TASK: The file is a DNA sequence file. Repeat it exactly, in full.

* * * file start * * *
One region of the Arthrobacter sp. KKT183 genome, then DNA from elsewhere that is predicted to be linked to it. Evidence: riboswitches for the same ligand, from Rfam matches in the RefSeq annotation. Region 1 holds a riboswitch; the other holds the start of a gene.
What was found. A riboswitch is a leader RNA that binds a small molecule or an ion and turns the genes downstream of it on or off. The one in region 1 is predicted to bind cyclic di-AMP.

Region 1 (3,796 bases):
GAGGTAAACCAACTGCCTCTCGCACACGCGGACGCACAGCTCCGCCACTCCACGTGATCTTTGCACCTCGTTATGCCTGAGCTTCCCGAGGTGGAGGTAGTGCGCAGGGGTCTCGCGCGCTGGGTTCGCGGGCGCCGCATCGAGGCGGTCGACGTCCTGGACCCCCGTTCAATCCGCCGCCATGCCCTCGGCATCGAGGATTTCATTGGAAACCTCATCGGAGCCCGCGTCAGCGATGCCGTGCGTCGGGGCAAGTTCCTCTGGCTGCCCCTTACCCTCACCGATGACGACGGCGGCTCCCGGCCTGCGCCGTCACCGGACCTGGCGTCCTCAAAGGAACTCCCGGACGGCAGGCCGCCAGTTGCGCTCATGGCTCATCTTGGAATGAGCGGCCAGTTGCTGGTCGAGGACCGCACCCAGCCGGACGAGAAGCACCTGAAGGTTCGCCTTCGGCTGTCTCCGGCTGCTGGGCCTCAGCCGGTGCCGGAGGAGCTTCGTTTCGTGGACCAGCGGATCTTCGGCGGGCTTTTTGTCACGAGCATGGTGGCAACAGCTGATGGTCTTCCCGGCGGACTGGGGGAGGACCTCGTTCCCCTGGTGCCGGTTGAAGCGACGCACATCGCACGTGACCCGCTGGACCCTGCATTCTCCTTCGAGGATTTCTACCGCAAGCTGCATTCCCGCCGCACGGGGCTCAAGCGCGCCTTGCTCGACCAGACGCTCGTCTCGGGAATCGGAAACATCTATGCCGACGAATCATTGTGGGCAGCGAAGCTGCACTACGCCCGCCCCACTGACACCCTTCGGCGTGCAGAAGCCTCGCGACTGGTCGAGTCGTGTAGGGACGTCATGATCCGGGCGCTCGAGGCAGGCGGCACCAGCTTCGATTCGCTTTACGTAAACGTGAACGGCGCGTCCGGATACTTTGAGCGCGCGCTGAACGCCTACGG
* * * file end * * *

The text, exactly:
One region of the Arthrobacter sp. KKT183 genome, then DNA from elsewhere that is predicted to be linked to it. Evidence: riboswitches for the same ligand, from Rfam matches in the RefSeq annotation. Region 1 holds a riboswitch; the other holds the start of a gene.
What was found. A riboswitch is a leader RNA that binds a small molecule or an ion and turns the genes downstream of it on or off. The one in region 1 is predicted to bind cyclic di-AMP.

Region 1 (3,796 bases):
GAGGTAAACCAACTGCCTCTCGCACACGCGGACGCACAGCTCCGCCACTCCACGTGATCTTTGCACCTCGTTATGCCTGAGCTTCCCGAGGTGGAGGTAGTGCGCAGGGGTCTCGCGCGCTGGGTTCGCGGGCGCCGCATCGAGGCGGTCGACGTCCTGGACCCCCGTTCAATCCGCCGCCATGCCCTCGGCATCGAGGATTTCATTGGAAACCTCATCGGAGCCCGCGTCAGCGATGCCGTGCGTCGGGGCAAGTTCCTCTGGCTGCCCCTTACCCTCACCGATGACGACGGCGGCTCCCGGCCTGCGCCGTCACCGGACCTGGCGTCCTCAAAGGAACTCCCGGACGGCAGGCCGCCAGTTGCGCTCATGGCTCATCTTGGAATGAGCGGCCAGTTGCTGGTCGAGGACCGCACCCAGCCGGACGAGAAGCACCTGAAGGTTCGCCTTCGGCTGTCTCCGGCTGCTGGGCCTCAGCCGGTGCCGGAGGAGCTTCGTTTCGTGGACCAGCGGATCTTCGGCGGGCTTTTTGTCACGAGCATGGTGGCAACAGCTGATGGTCTTCCCGGCGGACTGGGGGAGGACCTCGTTCCCCTGGTGCCGGTTGAAGCGACGCACATCGCACGTGACCCGCTGGACCCTGCATTCTCCTTCGAGGATTTCTACCGCAAGCTGCATTCCCGCCGCACGGGGCTCAAGCGCGCCTTGCTCGACCAGACGCTCGTCTCGGGAATCGGAAACATCTATGCCGACGAATCATTGTGGGCAGCGAAGCTGCACTACGCCCGCCCCACTGACACCCTTCGGCGTGCAGAAGCCTCGCGACTGGTCGAGTCGTGTAGGGACGTCATGATCCGGGCGCTCGAGGCAGGCGGCACCAGCTTCGATTCGCTTTACGTAAACGTGAACGGCGCGTCCGGATACTTTGAGCGCGCGCTGAACGCCTACGG